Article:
What does your research focus on?
My research focuses on examining abnormalities in reward-processing and reward-related brain function in mood disorders such as depression and bipolar disorder using multi-modal techniques involving psychosocial indices, neurophysiology (electroencephalography; event-related potentials), and neuroimaging (fMRI). My colleagues and I propose that risk for bipolar disorder involves a hypersensitivity to cues of possible reward which can lead to excessive goal-directed motivation in response to rewarding stimuli (i.e., mania). By contrast, we and others have demonstrated that risk for unipolar depression (with no history of mania) is characterized by a reduced sensitivity to rewarding stimuli.
What drew you to this line of research and why is it exciting to you?
I would say that before I was a scientist, I was a philosopher. I have always had a deep interest in the workings of mind and the nature of human emotion. What drew me to psychological science, however, is the ability to examine these ancient questions using modern methodologies and technology. I was further drawn to the study of depression and bipolar disorder in order to better understand what occurs when normal emotional processes become dysregulated. An overarching goal of my work is to try to help minimize the suffering of individuals struggling with emotional disorders. I feel privileged to have a career focused on examining one of the great complexities in the universe: the human mind.
Who were/are your mentors or scientific influences?
One of the great joys for me in training as an academic psychologist has been the opportunity to work with truly phenomenal mentors. It was through my work as an undergraduate research assistant in Richard Davidson’s Affective Neuroscience Laboratory at the University of Wisconsin–Madison that I was first exposed the scientific investigation of the mind. During graduate school I had the pleasure of being mentored by Lyn Abramson at the University of Wisconsin–Madison, and working closely with Lauren Alloy at Temple University. Lyn and Lauren have likely had the greatest impact on teaching me to think as a psychological scientist. During my postdoctoral training at the University of Pittsburgh, I had the pleasure of working with Mary Phillips and Ellen Frank, both of whom have had a huge effect on my professional development. I have tremendous gratitude for my academic mentors, as well as my current colleagues at Northwestern University who provide me with wonderful professional counsel.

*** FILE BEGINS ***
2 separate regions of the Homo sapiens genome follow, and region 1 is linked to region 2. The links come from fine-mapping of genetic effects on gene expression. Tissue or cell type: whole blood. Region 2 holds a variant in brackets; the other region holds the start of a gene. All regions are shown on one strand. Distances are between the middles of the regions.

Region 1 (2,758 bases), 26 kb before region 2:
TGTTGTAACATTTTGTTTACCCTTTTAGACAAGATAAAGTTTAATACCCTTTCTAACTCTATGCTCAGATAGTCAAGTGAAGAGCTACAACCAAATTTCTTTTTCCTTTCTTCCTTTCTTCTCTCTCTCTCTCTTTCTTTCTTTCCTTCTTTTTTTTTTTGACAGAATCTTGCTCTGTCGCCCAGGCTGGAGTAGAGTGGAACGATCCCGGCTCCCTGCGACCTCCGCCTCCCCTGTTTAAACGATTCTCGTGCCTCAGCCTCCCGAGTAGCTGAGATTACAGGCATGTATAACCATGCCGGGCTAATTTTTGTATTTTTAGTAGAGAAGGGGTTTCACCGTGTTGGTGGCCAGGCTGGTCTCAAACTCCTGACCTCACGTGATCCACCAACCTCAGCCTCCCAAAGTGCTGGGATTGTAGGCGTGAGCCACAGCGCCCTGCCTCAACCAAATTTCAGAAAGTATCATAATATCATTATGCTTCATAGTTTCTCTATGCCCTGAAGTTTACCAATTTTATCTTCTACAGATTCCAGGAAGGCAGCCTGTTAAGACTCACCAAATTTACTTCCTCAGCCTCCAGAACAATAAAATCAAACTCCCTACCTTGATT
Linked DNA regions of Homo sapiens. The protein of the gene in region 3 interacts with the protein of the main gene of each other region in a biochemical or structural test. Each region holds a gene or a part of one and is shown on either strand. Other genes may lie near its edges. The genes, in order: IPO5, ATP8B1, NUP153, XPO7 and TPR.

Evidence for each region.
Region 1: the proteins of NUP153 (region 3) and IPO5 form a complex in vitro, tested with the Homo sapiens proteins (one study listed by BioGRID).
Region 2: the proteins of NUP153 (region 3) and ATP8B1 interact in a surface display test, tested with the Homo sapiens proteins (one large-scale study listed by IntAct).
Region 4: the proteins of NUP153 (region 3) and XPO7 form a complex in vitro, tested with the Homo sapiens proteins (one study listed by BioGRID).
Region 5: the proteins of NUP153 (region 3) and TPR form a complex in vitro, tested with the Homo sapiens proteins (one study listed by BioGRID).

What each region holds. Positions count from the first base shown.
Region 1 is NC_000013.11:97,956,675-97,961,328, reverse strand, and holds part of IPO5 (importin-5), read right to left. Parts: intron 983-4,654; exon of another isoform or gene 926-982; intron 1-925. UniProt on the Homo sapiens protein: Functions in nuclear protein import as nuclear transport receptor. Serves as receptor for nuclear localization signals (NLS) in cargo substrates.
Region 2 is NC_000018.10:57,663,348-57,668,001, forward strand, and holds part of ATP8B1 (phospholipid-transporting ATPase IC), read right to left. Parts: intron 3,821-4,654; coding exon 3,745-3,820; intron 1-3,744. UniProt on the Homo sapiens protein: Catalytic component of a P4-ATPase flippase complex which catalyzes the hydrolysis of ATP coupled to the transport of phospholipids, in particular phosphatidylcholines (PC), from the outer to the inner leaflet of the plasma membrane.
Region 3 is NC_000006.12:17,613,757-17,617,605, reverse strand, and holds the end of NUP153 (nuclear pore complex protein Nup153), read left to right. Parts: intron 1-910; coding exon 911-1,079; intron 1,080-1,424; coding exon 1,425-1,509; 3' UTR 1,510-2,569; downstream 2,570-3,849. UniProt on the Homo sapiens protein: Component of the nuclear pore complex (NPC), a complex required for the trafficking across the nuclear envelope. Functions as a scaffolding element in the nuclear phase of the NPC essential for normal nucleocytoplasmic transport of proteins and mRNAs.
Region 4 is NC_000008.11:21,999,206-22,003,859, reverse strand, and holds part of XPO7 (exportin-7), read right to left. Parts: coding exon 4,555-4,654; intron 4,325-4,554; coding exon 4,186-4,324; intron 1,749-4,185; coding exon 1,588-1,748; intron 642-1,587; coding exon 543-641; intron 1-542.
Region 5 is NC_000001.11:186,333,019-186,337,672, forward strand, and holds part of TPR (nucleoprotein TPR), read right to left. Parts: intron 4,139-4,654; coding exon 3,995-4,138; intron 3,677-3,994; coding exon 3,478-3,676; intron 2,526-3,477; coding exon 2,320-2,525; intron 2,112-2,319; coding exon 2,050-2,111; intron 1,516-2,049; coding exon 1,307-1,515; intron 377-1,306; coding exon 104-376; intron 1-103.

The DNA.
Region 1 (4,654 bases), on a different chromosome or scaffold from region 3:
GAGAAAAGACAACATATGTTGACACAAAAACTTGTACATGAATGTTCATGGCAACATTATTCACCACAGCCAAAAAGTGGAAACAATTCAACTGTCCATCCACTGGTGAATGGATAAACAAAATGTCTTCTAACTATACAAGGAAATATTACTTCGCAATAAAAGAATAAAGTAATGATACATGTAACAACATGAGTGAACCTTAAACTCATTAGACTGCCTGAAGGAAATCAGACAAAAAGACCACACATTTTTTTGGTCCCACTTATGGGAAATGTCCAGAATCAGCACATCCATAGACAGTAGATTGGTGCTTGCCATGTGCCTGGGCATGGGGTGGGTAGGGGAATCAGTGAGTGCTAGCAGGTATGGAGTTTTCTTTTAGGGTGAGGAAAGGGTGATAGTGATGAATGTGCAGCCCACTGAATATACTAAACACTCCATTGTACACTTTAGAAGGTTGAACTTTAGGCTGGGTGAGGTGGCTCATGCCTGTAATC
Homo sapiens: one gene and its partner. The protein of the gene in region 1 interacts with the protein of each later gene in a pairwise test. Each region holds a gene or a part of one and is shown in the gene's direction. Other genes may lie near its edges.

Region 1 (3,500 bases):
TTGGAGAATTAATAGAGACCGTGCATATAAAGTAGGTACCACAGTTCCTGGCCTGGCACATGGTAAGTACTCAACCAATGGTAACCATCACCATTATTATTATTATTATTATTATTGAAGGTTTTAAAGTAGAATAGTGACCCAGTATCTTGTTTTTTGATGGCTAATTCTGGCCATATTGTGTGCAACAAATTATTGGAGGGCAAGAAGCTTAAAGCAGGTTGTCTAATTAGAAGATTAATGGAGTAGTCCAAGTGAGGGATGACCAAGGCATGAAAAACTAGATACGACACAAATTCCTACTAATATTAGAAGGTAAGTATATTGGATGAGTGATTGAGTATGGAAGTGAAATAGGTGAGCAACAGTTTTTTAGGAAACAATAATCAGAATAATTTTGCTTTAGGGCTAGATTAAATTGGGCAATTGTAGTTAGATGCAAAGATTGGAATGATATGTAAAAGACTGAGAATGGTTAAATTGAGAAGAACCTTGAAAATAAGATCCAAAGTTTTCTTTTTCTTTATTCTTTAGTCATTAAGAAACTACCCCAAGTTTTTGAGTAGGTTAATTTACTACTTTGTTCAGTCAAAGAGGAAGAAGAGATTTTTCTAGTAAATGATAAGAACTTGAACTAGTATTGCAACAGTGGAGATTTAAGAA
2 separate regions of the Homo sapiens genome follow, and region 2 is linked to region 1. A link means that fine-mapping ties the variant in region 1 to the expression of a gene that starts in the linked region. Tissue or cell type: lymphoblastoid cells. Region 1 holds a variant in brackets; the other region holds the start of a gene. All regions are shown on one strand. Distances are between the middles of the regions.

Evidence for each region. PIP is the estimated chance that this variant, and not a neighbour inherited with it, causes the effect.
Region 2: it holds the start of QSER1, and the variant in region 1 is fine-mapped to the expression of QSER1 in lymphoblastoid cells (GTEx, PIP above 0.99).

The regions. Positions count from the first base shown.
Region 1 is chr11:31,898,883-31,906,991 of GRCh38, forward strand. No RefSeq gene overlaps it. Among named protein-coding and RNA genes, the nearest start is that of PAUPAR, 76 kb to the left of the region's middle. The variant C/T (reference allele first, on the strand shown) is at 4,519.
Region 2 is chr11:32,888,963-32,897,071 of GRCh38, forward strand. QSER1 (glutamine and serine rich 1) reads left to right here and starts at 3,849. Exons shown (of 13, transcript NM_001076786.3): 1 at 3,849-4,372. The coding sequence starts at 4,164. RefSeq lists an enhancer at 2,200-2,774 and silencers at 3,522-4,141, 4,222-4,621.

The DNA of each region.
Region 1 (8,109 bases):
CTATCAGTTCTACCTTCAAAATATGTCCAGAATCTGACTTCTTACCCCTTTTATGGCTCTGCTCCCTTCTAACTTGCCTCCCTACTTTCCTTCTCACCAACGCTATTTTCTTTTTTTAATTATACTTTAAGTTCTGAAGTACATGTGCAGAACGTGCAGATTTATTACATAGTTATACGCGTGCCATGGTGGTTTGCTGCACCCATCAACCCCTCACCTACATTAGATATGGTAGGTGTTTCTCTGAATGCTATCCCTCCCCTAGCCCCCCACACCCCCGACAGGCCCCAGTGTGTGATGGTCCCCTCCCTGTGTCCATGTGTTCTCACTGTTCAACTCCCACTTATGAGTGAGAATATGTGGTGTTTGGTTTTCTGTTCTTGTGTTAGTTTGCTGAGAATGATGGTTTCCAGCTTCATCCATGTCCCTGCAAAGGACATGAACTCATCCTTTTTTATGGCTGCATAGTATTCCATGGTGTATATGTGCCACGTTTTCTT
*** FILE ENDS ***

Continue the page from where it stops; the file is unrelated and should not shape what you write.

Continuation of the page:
What’s your future research agenda?
There are three future directions to my research on abnormalities in reward-processing in mood disorders. First, I am interested in moving beyond examining the neurobiology of depression and bipolar disorder as homogenous illnesses, and am instead interested in identifying specific psychobiological pathways to specific symptom profiles. Second, I intend to add a self-regulatory perspective to my research by examining whether individuals with a mood disorder have difficulty disengaging from rewarding or emotionally salient stimuli. Lastly, I am interested in examining whether abnormalities in reward-related brain function can serve as biological markers to establish differential risk for mood versus anxiety disorders.
What publication are you most proud of?
Nusslock, R., Almeida, J. R. C., Forbes, E. E., Versace, A., LaBarbara, E. J., Klein, C. R., & Phillips, M. L. (2012). Waiting to win: Elevated striatal and orbitofrontal cortical activity during reward anticipation in euthymic bipolar adults. Bipolar Disorders, 14, 249–260.
The publication I am most proud of is a paper that I have with Mary Phillips, my post-doctoral mentor, in which we used fMRI to examine reward-related brain function in individuals with bipolar disorder. This is one of the first studies to demonstrate that individuals with bipolar disorder display a hypersensitivity to rewarding stimuli at the neural level. We propose that this hypersensitivity may be a mechanism for understanding mania among individuals with bipolar disorder. That is, in the face of possible rewards, individuals with bipolar disorder may experience an excessive increase in positive and reward-related emotions which, in the extreme, may be reflected in manic symptoms.
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